(a line-up of different cheddars)
Is all cheddar created equal?
It does not surprise me that cheddar is the second most consumed cheese in the US after Mozzarella. Cheddar originated in South West England in a town named “Cheddar.” It has a medium hard texture, meaning it is sliceable and is firm to the bite. Aged cheddar can have a golden hue and will have a sharp flavor nuance to it. Often you’ll encounter orange colored cheddar which comes from annatto seeds. The only reason it is added in the cheese making process is customer appeal.
What makes cheddar distinctive in terms of cheese-making is “cheddaring”, which is an additional step where the curds are kneaded with salt, cut into cubes and then pressed off the whey (excess liquid in cheese making).
(New York State cheddar)
Finding good cheddar shouldn’t be much of a problem. Cheese counters in stores and supermarket alike generally have a variety of cheddars to offer. You’ll notice a wide price range when it comes to this popular cheese – so which one to pick?
Frankly the waxy mass produced cheddars can be hideous compared to an artisanal made cheddar. Indeed commercialized cheddar is far from the cheddar our British forefathers intend to create. But even in the artisanal range there are so many cheddars so here are some tips . .
Most Important ingredient - Milk
In the US dairy industry the great majority of cows are injected with growth hormones to accelerate milk production. These poor cows don’t eat much grass in their lives. Instead their diet consists of monotonous GMOs (genetically modified organism) like corn, soy “product” and they’re regularly injected with antibiotics to prevent disease. Indeed we have to be highly skeptical of such milk since many cancers such as breast and prostate are linked to ultra high hormone intake which comes mainly from dairy products such as milk, yogurt and cheese. Such hormones are immediately transferred into the bodies’ bloodstream since it is not broken down/digested in our stomach. Look at how much bigger children are these days – many scientists link this with the dairy industry excess hormone dosages and kids are particularly heavy dairy consumers in the US. If you want to avoid this hormone intake look for “rBGH" free on the dairy label (on your supermarket cheese and other dairy products). It indicates that the cheese was produced with cow’s milk that was NOT injected with recombinant Bovine Growth Hormone. In the artisan cheese production you’ll more than likely encounter hormone-free milk, but it’s good to check with the cheese monger since this is a basic in the high quality cheese circle.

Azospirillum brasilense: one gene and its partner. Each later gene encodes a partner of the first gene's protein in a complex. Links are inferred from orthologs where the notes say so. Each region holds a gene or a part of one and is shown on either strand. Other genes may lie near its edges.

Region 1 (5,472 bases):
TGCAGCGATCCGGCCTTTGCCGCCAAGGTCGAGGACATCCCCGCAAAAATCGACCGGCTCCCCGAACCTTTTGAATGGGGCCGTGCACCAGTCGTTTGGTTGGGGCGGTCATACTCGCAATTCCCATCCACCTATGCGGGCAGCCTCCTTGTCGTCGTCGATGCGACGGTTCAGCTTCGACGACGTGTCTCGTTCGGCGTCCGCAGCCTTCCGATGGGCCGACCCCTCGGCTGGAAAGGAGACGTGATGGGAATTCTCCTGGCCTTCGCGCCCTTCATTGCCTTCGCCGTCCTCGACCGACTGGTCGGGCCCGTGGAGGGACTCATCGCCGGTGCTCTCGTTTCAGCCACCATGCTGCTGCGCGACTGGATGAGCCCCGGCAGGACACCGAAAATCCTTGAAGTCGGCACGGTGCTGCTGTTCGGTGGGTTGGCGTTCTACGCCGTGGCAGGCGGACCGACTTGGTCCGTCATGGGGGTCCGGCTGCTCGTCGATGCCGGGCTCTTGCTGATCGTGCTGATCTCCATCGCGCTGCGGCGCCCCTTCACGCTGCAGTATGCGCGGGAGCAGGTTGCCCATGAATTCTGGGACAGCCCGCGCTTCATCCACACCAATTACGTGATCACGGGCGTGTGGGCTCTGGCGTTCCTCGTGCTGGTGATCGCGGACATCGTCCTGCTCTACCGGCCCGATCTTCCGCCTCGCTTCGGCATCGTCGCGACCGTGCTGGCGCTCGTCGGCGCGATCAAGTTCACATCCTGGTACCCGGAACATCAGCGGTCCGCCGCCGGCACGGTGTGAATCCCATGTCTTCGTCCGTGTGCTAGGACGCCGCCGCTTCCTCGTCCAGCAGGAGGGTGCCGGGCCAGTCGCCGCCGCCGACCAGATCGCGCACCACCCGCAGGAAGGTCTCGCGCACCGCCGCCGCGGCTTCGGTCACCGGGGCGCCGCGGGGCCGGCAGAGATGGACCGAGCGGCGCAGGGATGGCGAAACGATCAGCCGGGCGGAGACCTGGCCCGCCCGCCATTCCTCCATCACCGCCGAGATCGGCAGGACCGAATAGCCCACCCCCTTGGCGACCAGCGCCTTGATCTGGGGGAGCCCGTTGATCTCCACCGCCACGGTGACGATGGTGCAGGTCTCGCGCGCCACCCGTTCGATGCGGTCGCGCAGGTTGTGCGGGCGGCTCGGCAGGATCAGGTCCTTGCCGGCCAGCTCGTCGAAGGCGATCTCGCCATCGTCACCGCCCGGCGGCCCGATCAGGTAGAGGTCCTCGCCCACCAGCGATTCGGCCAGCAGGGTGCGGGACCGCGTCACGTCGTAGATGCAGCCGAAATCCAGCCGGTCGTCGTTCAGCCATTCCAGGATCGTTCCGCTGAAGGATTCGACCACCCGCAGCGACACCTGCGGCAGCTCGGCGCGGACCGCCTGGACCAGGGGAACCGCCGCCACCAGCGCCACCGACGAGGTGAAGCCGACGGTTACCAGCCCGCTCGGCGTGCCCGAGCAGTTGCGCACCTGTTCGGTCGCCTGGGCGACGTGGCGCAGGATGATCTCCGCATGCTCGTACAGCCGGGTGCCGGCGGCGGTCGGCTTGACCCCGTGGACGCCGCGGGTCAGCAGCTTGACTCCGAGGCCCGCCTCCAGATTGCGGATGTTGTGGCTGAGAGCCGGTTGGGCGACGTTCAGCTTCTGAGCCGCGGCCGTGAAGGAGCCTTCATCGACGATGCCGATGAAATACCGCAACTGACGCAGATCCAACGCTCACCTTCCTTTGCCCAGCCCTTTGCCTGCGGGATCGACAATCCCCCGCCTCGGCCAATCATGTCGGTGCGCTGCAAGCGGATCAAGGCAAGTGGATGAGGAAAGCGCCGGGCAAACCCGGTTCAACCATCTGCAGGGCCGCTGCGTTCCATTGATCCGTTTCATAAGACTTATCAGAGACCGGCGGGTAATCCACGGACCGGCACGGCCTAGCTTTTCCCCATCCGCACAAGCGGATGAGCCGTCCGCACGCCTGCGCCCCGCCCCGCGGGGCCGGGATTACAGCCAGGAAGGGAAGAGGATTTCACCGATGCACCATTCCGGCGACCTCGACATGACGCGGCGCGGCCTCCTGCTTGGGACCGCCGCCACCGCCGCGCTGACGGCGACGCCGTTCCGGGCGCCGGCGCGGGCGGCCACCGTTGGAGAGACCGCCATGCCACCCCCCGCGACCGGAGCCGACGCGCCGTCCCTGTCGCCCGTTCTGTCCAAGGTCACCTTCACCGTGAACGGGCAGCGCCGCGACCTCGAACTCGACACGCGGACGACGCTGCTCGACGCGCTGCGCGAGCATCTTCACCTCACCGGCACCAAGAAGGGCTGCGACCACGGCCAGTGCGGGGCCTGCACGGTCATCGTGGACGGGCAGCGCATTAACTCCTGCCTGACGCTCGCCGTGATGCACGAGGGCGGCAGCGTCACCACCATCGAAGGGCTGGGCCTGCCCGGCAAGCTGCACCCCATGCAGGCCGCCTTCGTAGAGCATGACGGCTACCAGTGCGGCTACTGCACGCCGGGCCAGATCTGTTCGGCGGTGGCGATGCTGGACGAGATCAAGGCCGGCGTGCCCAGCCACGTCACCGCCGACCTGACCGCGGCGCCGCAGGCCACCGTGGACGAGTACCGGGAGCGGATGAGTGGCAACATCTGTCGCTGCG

Aging cheddar – or babying the cheese is how I like to think of it -- makes a big difference in flavor, texture and the look of the cheese. Aging is often done in caves, which gives cheese character besides being in the ideal humidity,and temperature conditions. Sounds old fashioned but it works perfectly fine. In the aging process cheddar (like other cheeses) sits out naked on wooden shelves. The cheese is turned every so often to expose it to the surroundings and inhibit bad bacteria growth, which would spoil the cheese. Long aged cheddar (up to 15 months) can have a sublime texture and flavor since tiny salt crystals have formed with the milk protein, which can evoke a close-your-eyes-and-dream experience. It will melt in your mouth easily with a creamy texture with nuances of salted hazelnuts. A commercialized version of cheddar does not get the aging treatment but often has additives to fake a similar flavor experience. This is how a particular cheese can get rather pricey versus not at all.
(Cabot cheddar from Vermont)
Cheddar and heat
Let’s say you decide to do some cooking with cheddar e.g. combining that farmer’s market cheddar with a burger, sounds good. But don’t completely melt the cheese instead just wilt it so that the cheese tjust begins to take on the shape of the burger. The hotter the cheese gets the fat starts dripping out of its structure and great character and flavor are lost. It becomes a very average product.